An Arkansas clerk issued the state's first gay marriage license on Saturday, marking the first such occasion in a Dixie state.
In February, a federal judge ruled that Virginia must issue same-sex marriage licenses, but the state is still appealing her decision. That same week, Kentucky's ban on recognizing same-sex marriages performed out of state was struck down. Kentucky, however, is not obligated to issue licenses to same-sex couples.
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Carroll County Deputy Clerk Jane Osborn issued a license Saturday morning to Kristin Seaton, 27, and Jennifer Rambo, 26, of Fort Smith. They had slept in a Ford Focus after arriving in Eureka Springs at 2 a.m. Saturday and were the first of about 10 couples to line up outside of the courthouse before it opened.
When the license was issued, Rambo said, "Thank God." Seaton and Rambo, who have been together four years, then held a marriage ceremony on the courthouse steps. A woman in a rainbow dress officiated.
Pulaski County Circuit Judge Chris Piazza ruled Friday that Arkansas' 2004 voter-approved amendment to the state constitution violates the rights of gay couples. He didn't put his ruling on hold as some judges in other states have done. Attorney General Dustin McDaniel said he would appeal the ruling and asked it be suspended during that process. No appeal had been filed as of Saturday morning when the license was issued.
Arkansas' amendment was passed in 2004 with the overwhelming support of Arkansas voters. Piazza's ruling also overturned a 1997 state law banning gay marriage. In striking down the ban, Piazza wrote that it is "an unconstitutional attempt to narrow the definition of equality."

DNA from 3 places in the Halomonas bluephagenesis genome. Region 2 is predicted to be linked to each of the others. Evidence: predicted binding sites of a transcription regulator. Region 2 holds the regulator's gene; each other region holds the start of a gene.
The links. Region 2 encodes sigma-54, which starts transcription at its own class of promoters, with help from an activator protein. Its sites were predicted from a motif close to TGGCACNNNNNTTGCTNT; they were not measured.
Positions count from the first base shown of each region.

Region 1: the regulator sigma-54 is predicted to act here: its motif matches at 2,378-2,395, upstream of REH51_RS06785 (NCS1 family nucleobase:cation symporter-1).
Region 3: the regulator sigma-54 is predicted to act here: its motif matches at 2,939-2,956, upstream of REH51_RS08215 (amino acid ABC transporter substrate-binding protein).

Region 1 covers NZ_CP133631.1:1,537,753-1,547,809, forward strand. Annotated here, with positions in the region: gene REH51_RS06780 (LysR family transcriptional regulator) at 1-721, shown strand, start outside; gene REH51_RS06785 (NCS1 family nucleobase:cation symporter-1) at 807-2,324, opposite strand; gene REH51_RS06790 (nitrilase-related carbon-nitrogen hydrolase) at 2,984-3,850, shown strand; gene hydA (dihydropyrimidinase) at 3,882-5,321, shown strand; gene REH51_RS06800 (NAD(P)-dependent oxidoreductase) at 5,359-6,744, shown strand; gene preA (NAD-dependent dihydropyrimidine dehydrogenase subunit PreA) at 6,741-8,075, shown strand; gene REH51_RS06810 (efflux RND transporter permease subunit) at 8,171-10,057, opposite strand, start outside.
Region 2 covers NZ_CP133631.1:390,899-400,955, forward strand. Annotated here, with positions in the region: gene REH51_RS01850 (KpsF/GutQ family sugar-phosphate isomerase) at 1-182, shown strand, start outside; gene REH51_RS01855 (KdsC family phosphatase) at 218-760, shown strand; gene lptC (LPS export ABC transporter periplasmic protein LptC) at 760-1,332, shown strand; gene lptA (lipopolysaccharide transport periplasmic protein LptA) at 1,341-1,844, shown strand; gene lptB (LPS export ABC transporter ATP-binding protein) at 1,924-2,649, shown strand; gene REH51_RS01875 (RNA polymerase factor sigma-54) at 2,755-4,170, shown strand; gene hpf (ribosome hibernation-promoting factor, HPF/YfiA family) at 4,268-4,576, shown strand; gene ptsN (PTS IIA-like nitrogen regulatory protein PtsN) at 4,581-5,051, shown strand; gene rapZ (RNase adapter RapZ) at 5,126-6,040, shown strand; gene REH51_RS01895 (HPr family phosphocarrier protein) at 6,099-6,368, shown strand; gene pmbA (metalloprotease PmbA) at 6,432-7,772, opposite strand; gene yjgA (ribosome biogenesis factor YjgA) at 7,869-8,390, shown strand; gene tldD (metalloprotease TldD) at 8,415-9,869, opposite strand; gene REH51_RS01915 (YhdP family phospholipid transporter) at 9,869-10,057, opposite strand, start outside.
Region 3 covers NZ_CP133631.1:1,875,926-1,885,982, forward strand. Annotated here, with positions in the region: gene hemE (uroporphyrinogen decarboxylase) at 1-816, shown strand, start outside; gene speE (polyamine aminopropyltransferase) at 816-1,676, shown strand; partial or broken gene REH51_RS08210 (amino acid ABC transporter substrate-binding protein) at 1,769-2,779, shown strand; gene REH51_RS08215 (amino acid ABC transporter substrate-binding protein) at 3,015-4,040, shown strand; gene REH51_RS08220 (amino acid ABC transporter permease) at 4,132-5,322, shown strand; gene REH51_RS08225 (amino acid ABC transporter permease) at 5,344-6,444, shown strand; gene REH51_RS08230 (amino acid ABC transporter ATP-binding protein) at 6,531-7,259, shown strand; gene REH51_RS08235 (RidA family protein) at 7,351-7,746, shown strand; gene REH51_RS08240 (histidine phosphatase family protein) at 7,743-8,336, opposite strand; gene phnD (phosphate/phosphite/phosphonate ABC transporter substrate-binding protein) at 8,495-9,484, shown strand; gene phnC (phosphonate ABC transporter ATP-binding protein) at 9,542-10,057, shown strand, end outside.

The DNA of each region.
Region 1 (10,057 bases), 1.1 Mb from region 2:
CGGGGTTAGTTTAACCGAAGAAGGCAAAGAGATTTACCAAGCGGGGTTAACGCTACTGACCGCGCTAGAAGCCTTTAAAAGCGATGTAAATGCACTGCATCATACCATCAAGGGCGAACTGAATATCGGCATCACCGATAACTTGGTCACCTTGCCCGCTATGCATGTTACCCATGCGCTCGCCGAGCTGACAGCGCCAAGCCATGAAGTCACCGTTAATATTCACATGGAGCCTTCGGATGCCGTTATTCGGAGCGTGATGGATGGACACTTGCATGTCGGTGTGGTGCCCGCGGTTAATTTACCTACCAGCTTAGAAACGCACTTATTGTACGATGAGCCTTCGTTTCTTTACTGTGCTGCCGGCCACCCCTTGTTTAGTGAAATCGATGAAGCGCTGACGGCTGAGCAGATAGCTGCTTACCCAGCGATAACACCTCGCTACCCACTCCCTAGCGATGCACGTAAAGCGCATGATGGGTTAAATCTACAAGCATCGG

"The exclusion of a minority for no rational reason is a dangerous precedent," he said in his ruling.
The U.S. Supreme Court last year ruled that a law forbidding the federal government from recognizing same-sex marriages was unconstitutional. Since then, lower-court judges have repeatedly cited the decision when striking down some of the same-sex marriage bans that were enacted after Massachusetts started recognizing gay marriages in 2004.
Federal judges have ruled against marriage bans in Michigan, Oklahoma, Utah, Virginia and Texas, and ordered Kentucky, Ohio and Tennessee to recognize same-sex marriages from other states.
In all, according to gay-rights groups, more than 70 lawsuits seeking marriage equality are pending in about 30 states. Democratic attorneys general in several states -- including Virginia, Pennsylvania, Nevada, Oregon and Kentucky -- have declined to defend same-sex marriage bans.
Arkansas' ruling came a week after McDaniel became the first statewide elected official to announce he personally supports gay marriage rights. But he said he would continue to defend the constitutional ban in court.
Aaron Sadler, McDaniel's spokesman, said Friday the attorney general sought the stay because "we know that questions about validity of certain actions will arise absent a stay."